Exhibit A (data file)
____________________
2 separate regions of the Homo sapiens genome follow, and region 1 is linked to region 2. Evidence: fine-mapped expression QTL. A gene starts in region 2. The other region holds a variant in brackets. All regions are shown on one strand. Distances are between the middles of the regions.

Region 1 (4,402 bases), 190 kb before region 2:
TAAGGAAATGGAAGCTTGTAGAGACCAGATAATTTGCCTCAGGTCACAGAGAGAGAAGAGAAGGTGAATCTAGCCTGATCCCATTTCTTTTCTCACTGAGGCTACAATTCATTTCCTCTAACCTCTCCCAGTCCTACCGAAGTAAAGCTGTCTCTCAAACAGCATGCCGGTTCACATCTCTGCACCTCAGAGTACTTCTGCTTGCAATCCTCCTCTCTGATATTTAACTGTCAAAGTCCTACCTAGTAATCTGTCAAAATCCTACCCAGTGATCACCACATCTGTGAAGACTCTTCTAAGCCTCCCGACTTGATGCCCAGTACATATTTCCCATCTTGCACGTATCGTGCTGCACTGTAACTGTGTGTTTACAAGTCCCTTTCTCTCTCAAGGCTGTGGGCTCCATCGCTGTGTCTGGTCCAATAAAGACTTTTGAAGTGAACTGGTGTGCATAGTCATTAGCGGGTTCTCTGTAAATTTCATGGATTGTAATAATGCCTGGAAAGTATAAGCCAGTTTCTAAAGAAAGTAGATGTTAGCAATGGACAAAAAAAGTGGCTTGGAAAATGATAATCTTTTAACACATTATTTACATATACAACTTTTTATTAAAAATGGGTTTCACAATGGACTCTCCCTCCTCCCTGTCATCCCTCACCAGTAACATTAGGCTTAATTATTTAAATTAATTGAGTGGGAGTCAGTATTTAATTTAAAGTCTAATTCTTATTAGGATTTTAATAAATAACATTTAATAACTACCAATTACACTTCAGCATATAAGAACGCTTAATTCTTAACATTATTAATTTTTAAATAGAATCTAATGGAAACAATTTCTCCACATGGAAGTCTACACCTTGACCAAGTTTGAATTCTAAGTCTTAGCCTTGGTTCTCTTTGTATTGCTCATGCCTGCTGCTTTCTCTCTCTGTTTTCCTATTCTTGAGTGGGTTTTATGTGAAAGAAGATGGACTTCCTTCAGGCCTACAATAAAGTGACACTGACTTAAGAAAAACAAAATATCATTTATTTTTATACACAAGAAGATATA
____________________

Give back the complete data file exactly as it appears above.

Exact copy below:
2 separate regions of the Homo sapiens genome follow, and region 1 is linked to region 2. Evidence: fine-mapped expression QTL. A gene starts in region 2. The other region holds a variant in brackets. All regions are shown on one strand. Distances are between the middles of the regions.

Region 1 (4,402 bases), 190 kb before region 2:
TAAGGAAATGGAAGCTTGTAGAGACCAGATAATTTGCCTCAGGTCACAGAGAGAGAAGAGAAGGTGAATCTAGCCTGATCCCATTTCTTTTCTCACTGAGGCTACAATTCATTTCCTCTAACCTCTCCCAGTCCTACCGAAGTAAAGCTGTCTCTCAAACAGCATGCCGGTTCACATCTCTGCACCTCAGAGTACTTCTGCTTGCAATCCTCCTCTCTGATATTTAACTGTCAAAGTCCTACCTAGTAATCTGTCAAAATCCTACCCAGTGATCACCACATCTGTGAAGACTCTTCTAAGCCTCCCGACTTGATGCCCAGTACATATTTCCCATCTTGCACGTATCGTGCTGCACTGTAACTGTGTGTTTACAAGTCCCTTTCTCTCTCAAGGCTGTGGGCTCCATCGCTGTGTCTGGTCCAATAAAGACTTTTGAAGTGAACTGGTGTGCATAGTCATTAGCGGGTTCTCTGTAAATTTCATGGATTGTAATAATGCCTGGAAAGTATAAGCCAGTTTCTAAAGAAAGTAGATGTTAGCAATGGACAAAAAAAGTGGCTTGGAAAATGATAATCTTTTAACACATTATTTACATATACAACTTTTTATTAAAAATGGGTTTCACAATGGACTCTCCCTCCTCCCTGTCATCCCTCACCAGTAACATTAGGCTTAATTATTTAAATTAATTGAGTGGGAGTCAGTATTTAATTTAAAGTCTAATTCTTATTAGGATTTTAATAAATAACATTTAATAACTACCAATTACACTTCAGCATATAAGAACGCTTAATTCTTAACATTATTAATTTTTAAATAGAATCTAATGGAAACAATTTCTCCACATGGAAGTCTACACCTTGACCAAGTTTGAATTCTAAGTCTTAGCCTTGGTTCTCTTTGTATTGCTCATGCCTGCTGCTTTCTCTCTCTGTTTTCCTATTCTTGAGTGGGTTTTATGTGAAAGAAGATGGACTTCCTTCAGGCCTACAATAAAGTGACACTGACTTAAGAAAAACAAAATATCATTTATTTTTATACACAAGAAGATATA